Founded in 1989, the Quatuor Alcan of the Saguenay-Lac-Saint-Jean Symphony Orchestra has earned the enviable reputation of being the best Canadian ensemble of its kind since the advent of the Orford [...]
They spoke about it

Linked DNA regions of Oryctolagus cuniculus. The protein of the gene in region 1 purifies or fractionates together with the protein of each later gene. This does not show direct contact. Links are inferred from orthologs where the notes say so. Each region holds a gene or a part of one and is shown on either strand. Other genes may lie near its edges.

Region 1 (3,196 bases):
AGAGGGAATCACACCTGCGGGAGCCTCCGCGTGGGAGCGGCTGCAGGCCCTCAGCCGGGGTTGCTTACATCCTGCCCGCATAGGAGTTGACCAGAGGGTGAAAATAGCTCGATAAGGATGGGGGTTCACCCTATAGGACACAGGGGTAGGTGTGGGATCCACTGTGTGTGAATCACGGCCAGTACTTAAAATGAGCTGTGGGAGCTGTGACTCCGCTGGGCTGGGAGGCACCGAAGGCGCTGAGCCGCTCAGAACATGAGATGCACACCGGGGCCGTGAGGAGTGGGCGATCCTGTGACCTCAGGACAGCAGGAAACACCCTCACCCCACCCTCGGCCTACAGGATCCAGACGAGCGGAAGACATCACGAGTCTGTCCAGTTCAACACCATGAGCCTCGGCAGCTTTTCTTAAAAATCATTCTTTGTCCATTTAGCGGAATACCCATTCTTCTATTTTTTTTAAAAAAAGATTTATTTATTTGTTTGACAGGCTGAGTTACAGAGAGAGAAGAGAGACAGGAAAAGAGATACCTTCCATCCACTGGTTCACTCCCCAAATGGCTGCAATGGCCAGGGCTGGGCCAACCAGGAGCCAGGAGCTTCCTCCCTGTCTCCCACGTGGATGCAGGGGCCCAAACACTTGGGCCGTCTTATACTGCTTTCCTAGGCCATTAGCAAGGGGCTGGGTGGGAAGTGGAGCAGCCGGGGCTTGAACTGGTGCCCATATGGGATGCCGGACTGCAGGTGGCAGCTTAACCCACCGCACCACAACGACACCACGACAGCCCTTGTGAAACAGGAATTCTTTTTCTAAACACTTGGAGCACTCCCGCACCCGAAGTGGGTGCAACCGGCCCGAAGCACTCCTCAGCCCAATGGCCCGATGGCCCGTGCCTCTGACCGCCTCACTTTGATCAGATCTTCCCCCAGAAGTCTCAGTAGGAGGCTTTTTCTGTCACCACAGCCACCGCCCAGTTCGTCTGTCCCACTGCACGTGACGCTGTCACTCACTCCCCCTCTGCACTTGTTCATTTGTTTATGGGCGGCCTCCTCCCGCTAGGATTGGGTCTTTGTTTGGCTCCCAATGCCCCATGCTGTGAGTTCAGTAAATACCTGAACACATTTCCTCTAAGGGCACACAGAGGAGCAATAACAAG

It took a little more than two years—from December 1782 to January 1785—for Mozart to complete his six “Haydn” string quartets. In April 1783, in a letter in which he offers two new concertos to French editor Jean Georges Sieber, Mozart, very business-like, states: “I am also working on 6 quartets for 2 violins, viola and bass—If you wish to print these as well, I will give them to you—but for these, I will not be as inexpensive—I cannot let go of the six quartets for less than 50 Louis d’or—hence, if you can, and want to do business with me, simply write, and I will give you an address in Paris where you can collect my works in exchange for payment.” From the start, Mozart must have conceived these new quartets as a series of six, since at the time the letter to Sieber was written only the first quartet, in G major (K. 387), was finished. The second “Haydn” quartet, in D minor (K. 421), was completed in June of the same year, and was followed by quartets K. 428 in E-flat major (June-July 1783), K. 458 in B-flat major (November 1784), K. 464 in A major (January 1785), and K. 465 in C major, “Dissonance” (January 1785). We learn of the completion of this series in a letter from Leopold to his daughter, dated January 22, 1785, which also gives a glimpse of Mozart’s musical activity in Vienna: “I’ve just received 10 lines from your brother, in which he says that his first subscription concert will be held on febr. 11; and that this will continue every Friday; that during the third week of Lent he most assuredly will have a day to organize for Heinrich a concert at the theatre; that I should come soon—that last Friday he sold his 6 quartets to Artaria for 100 ducats and that he had them performed for his dear friend Haydn and other good friends.” The dedication to Haydn is perhaps more than simply a tribute by a young composer to his elder, more than the token of a new friendship. The six new quartets can also be seen as being part of a dialogue between two great composers: we can certainly speak of the “influence” of Haydn on Mozart’s style, but we can also think of the quartets as somewhat “answering” questions of style, form and genre raised by Haydn’s op. 33 string quartets. The six quartets op. 33, published in 1781, had a tremendous impact on the development of the classical style. Haydn had worked from the uniquely homogeneous sound of the string quartet to create a counterpoint which, without ever striving for the baroque’s perfect equality of voices, spread more evenly than before the forces at play in the nascent classical style. The rich and transparent texture resulting from what can be called a “thematic counterpoint” is in turn exploited by Mozart in his 1782-85 quartets. For example, rather than accompanying his melodies with simple divertimento-style repeated eighth-notes, as was the case in early quartets such as K. 160 or K. 169, he supports them with a background of weaving lines and motifs which enhances their natural lyricism. The classical style was build upon the sometimes rigid punctuation of the sentence, the period, and the perfect cadence. As a result, composers often had to rely on short transitional motifs such as scales, alternate thirds, etc., to assist the passage from one theme to another or from one thematic group to another. All this disappears in the works of Haydn and Mozart of the early 1780s, in favor of greater continuity and fluidity. Transitions start acquiring characteristics usually associated with the development—in other words, the pull toward greater dramatic tension now begins as soon as the main thematic material of a movement has been presented (especially in sonata-form movements), as can be heard in the opening movements of both K. 387 and K. 464. While Haydn’s works sometime seem to spring from the playful game between small isolated formal elements—a game in which they constantly invent for themselves new possibilities—Mozart’s works appear to be drawn from a greater perspective: one first hears the breadth of the lyricism, the vastness of the tonal plains, and only later does the detail reveal its importance. If, however, Mozart seems (as opposed to Haydn) more “melodic” than “thematic,” it is because the most significant details are always introduced subtly and discreetly, as are the delicately dissonant passing notes and appogiaturas which, at first, serve to color the melodic turn of the two quartets’ main themes, but later extend the realm of their influence, start eroding the tonal foundations, and destabilize the progress of the modulations. Apart from the works of Haydn, Mozart, in his first years in Vienna, also gets acquainted with most of the works of Johann Sebastian Bach available at the time. In February 1782, he writes to his sister: “Baron van Swieten, to whose home I go every Sunday, has entrusted me with all the works of Sebastian Bach and Handel (after I played them for him).” In April of that same year, he writes to Leopold: “I go to Baron van Swieten’s every Sunday at twelve o’clock—and there, we only play Bach and Handel. I am collecting fugues by Bach, by Sebastian as well as by Emmanuel and Friedemann.” We learn here that the famous 19th-century Bach “rediscovery” was little more than a myth. But more important, we see that what really interested Mozart when studying baroque composers was the fugue, the apex of contrapuntal art. Many works of the early 1780s testify to this interest—the transcriptions for string trio (K. 404a) and string quartet (K. 405) of fugues from The Well-tempered Clavier and The Art of Fugue, the Prelude and Fugue for piano in C major, K 394—and we can also attribute to these years many of Mozart’s fugue fragments for different instrumental formations (such as the fugue fragment in G minor for string quartet of 1783 or 1784). In Mozart’s style, baroque counterpoint thus combines with classical counterpoint—in a more rafined, complex and integrated manner than had been, for example, the fugue in the early string quartets—both serving the dramatic progress of the works. In the development of the first movement of K. 464—essentially a sequence of stretto episodes—it is the successive entries of the voices that destabilizes the rhythm and increases the dramatic tension. The last movement of K. 387 is more daring: forms and genres are mixed, fugue, sonata, divertimento, and even touches of opera buffa.